9. 9. Qualitative or selective credit controls <ul><li>Credit rationing-priority lending. </li></ul><ul><li>Change in lending margins </li></ul><ul><li>Moral Persuasion. </li></ul><ul><li>Direct controls. </li></ul>
  10. 10. Transmission mechanism of monetary policy <ul><li>Portfolio adjustment </li></ul><ul><li>The keynesian approach </li></ul><ul><li>The Monetarist approach </li></ul>
  11. 11. Limitations & Effectiveness of Monetary Policy <ul><li>The effectiveness of monetary policy, in practice, depends on the following limiting factors: </li></ul><ul><li>1.The Time Lag </li></ul><ul><li>2.Problems in Forecasting </li></ul><ul><li>3.Non-Banking Financial Intermediaries </li></ul><ul><li>4.Underdeveloped Money & Capital Markets </li></ul>
  12. 12. Fiscal Policy <ul><li>Fiscal policy is the govt. programme of making discretionary changes in the pattern and level of its expenditure, taxation and borrowings in order to achieve intended economic growth, employment, income equality, and stabilization of the economy on a growth path. </li></ul>
  13. 13. Scope of Fiscal Policy <ul><li>By the scope of fiscal policy, we mean the number of fiscal instruments and target variables. </li></ul><ul><li>Fiscal Instruments are variables that govt. can change and maneuver at its own discretion: They include: </li></ul><ul><li>1.Budgetary surplus & deficit </li></ul><ul><li>2.Govt. expenditure </li></ul><ul><li>3.Taxation-direct & indirect </li></ul><ul><li>4.Public Debt </li></ul><ul><li>5.Deficit financing </li></ul><ul><li>Target variables are the macro variables that are intended to be changed to achieve the intended results. </li></ul><ul><li>Fiscal Policy is implemented through fiscal instruments also called ‘Fiscal Handles’ and ‘Fiscal Levers’. The changes made in fiscal tools work through their linkage to the target variables </li></ul>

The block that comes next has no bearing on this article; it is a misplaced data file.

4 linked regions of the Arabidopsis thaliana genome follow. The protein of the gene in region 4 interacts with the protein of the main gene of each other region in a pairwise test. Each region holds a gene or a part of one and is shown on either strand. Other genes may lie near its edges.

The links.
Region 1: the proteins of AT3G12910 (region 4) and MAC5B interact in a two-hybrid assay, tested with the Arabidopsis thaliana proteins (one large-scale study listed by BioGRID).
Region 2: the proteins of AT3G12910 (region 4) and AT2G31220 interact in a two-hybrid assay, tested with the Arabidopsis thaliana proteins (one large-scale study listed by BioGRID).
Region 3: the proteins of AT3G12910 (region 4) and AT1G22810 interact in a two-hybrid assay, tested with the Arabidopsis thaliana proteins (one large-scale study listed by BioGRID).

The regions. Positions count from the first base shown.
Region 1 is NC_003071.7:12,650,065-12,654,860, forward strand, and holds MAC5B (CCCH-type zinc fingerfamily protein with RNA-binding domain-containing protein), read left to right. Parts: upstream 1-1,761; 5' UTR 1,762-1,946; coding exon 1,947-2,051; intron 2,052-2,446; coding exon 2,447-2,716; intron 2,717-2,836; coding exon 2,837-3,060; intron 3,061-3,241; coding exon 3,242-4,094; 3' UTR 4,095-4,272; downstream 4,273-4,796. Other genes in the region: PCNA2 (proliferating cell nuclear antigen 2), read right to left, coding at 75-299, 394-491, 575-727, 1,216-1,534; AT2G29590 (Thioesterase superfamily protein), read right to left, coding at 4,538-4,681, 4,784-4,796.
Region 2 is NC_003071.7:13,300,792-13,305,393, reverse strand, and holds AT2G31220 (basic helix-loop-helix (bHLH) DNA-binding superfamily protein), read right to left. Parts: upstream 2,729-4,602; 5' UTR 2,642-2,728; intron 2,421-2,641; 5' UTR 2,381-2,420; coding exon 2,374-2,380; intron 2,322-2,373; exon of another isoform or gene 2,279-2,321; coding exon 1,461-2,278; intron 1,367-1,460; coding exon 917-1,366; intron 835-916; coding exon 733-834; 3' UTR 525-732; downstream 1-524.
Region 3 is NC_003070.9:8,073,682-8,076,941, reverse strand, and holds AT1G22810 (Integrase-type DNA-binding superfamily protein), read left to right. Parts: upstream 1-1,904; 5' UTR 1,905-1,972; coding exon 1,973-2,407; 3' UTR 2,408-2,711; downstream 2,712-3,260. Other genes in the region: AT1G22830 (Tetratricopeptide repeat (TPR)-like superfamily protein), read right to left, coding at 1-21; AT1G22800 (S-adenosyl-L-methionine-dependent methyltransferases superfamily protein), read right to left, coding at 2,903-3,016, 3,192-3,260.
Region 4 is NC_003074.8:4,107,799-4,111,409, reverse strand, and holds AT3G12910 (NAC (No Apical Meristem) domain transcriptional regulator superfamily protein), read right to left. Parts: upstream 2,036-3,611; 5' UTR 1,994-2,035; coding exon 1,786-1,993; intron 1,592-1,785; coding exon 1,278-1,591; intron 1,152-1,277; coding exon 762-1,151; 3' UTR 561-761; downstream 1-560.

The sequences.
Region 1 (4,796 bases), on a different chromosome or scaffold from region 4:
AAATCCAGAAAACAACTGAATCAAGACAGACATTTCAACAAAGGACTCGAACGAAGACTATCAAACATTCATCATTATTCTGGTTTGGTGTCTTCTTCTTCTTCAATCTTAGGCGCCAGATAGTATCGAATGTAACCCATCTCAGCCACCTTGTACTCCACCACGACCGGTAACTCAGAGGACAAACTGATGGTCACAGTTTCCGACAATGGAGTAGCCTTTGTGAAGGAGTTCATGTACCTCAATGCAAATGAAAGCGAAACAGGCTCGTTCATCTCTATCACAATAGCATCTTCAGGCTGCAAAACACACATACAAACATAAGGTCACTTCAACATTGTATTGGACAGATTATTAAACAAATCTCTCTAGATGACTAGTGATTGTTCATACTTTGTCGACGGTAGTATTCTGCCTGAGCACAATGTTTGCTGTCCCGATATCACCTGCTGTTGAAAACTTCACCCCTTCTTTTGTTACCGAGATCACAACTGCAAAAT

14. 14. <ul><li>The target variables of fiscal policy are: </li></ul><ul><li>1.Private disposable incomes. </li></ul><ul><li>2.Private consumption expenditure </li></ul><ul><li>3.Private savings & investment </li></ul><ul><li>4.Exports & imports </li></ul><ul><li>5.Level & structure of prices </li></ul><ul><li>The major Fiscal instruments include the following measures: </li></ul><ul><li>1.Budgetary Balance policy </li></ul><ul><li>2.Govt. Expenditure </li></ul><ul><li>3.Taxation </li></ul><ul><li>4.Public borrowings </li></ul>
  15. 15. Kinds of Fiscal Policy <ul><li>Fiscal Policy actions are classified under the following categories: </li></ul><ul><li>1.Automatic Stabilization Fiscal Policy </li></ul><ul><li>2.Compensatory Fiscal Policy </li></ul><ul><li>3.Discretionary Fiscal Policy </li></ul>
  16. 16. Limitations of Fiscal Policy <ul><li>Formulation of an appropriate fiscal policy requires reliable forecasting of the target variables. But no one has yet discovered a foolproof method of economic forecasting </li></ul><ul><li>The overall effect of changes in the policy instruments is determined by the rate of dynamic multiplier </li></ul><ul><li>Decision and execution lags in case of discretionary fiscal policy makes both working and efficacy of fiscal policy shrouded with uncertainty </li></ul><ul><li>The working and effectiveness of fiscal policies in underdeveloped countries is severely limited by low levels of income, small proportion of population in taxable income groups, the existence of a large monetized sector and all pervasive corruption & inefficiency in administration </li></ul><ul><li>In countries excessively pendent of fiscal policy, the govt. is forced to have recourse to internal and external borrowings and deficit financings </li></ul>
  17. 17. THANK YOU